Emotions Play a Useful Role in Managing Organizations
Bird, Anat, American Banker
I hesitated before writing this article. It is prudent for a woman to avoid being associated with emotionalism in the business world. After all, the stereotype is that women are too emotional to be successful in business and that only tough, unemotional people survive in the business environment.
Recognizing the risk, I would like to offer the perspective that leadership capacity includes a wide spectrum of emotions. Emotional capacity can be equally as important as rational thinking, even in the "business case decision-making" environment so crucial to organizational success. Trust, a collaborative environment, and a spirit that is conducive to human innovation can mobilize a company to achieve its strategic goals.
Although excessive emotion can disrupt reasoning and displace analysis, some studies suggest that too little emotion can be even more devastating to an organization. Properly recognized emotions help management. They allow people to use both the right and left sides of their brains.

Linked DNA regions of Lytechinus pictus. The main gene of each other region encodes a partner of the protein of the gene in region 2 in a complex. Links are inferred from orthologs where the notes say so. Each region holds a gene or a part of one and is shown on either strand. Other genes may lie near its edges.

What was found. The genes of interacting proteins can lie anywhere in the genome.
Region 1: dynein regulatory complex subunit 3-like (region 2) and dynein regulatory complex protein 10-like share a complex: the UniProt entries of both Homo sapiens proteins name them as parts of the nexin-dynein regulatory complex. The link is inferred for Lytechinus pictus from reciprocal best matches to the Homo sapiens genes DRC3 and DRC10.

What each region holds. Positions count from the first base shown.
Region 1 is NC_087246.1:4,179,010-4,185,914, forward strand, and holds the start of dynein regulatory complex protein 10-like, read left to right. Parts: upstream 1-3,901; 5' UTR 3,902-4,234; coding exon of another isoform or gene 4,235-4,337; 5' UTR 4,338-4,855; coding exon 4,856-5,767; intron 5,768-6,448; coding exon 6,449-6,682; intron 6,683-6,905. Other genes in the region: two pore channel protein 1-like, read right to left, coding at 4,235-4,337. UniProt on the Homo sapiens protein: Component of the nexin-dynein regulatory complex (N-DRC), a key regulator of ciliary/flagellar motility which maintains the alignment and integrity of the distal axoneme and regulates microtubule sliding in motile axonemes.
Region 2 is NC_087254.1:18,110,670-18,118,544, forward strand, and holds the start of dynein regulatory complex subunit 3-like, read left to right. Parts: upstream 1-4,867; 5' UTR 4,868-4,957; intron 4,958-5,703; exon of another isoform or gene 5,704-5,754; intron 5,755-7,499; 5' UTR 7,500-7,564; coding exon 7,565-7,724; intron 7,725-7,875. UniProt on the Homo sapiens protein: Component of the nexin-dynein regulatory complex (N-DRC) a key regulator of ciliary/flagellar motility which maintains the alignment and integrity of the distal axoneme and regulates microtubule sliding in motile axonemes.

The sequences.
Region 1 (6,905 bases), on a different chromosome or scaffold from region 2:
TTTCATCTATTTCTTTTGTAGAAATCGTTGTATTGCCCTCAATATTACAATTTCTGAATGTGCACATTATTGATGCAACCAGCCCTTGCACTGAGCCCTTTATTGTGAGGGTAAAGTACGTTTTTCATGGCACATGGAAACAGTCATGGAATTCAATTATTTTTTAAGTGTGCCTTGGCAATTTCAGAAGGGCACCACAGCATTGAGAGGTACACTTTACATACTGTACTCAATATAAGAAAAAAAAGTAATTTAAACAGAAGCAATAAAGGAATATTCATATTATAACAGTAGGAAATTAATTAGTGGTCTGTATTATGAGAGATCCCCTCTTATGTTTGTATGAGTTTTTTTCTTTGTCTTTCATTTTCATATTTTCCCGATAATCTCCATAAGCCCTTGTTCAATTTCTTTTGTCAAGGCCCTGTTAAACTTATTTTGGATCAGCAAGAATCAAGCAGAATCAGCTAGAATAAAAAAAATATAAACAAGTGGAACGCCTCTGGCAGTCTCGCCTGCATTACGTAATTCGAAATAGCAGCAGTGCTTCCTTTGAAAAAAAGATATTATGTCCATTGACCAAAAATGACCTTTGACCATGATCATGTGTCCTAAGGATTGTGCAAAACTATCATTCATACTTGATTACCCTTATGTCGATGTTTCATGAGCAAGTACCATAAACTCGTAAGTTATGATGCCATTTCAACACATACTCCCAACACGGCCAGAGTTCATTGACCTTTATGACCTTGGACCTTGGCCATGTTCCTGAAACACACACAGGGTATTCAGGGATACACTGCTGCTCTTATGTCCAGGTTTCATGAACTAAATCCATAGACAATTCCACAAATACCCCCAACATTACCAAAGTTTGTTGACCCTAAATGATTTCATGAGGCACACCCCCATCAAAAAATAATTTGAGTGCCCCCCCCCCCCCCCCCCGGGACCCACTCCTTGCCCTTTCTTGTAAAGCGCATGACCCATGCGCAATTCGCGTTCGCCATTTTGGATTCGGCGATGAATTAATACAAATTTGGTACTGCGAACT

Let's consider the role of emotions in the workplace today. The conventional wisdom is that displaying emotion is a sign of weakness. In other words, the businessplace is no place to show feelings. Emotions are to be avoided because they send mixed signals and confuse the audience. Emotional people are not good managers and must be treated with caution. Only rational thinking is relevant to decision-making, and using emotional words may be detrimental to one's career.
Now let's take a different viewpoint. Consider emotions instead as a way to foster high performance by touching people's hearts in addition to their heads. In many high-performing organizations, emotions are a sign of strength. They are essential in business, since business is dependent on people, and people have feelings. Feelings trigger productivity, learning, and commitment.
Emotions can be used to clarify, not confuse, the issue. Though "gut feelings" alone are an insufficient and possibly dangerous base for decision-making, ignoring intuition is usually bad business. When supported with the right analysis, good intuition can develop into a sixth sense, as any effective bond trader or bank CEO will tell you. …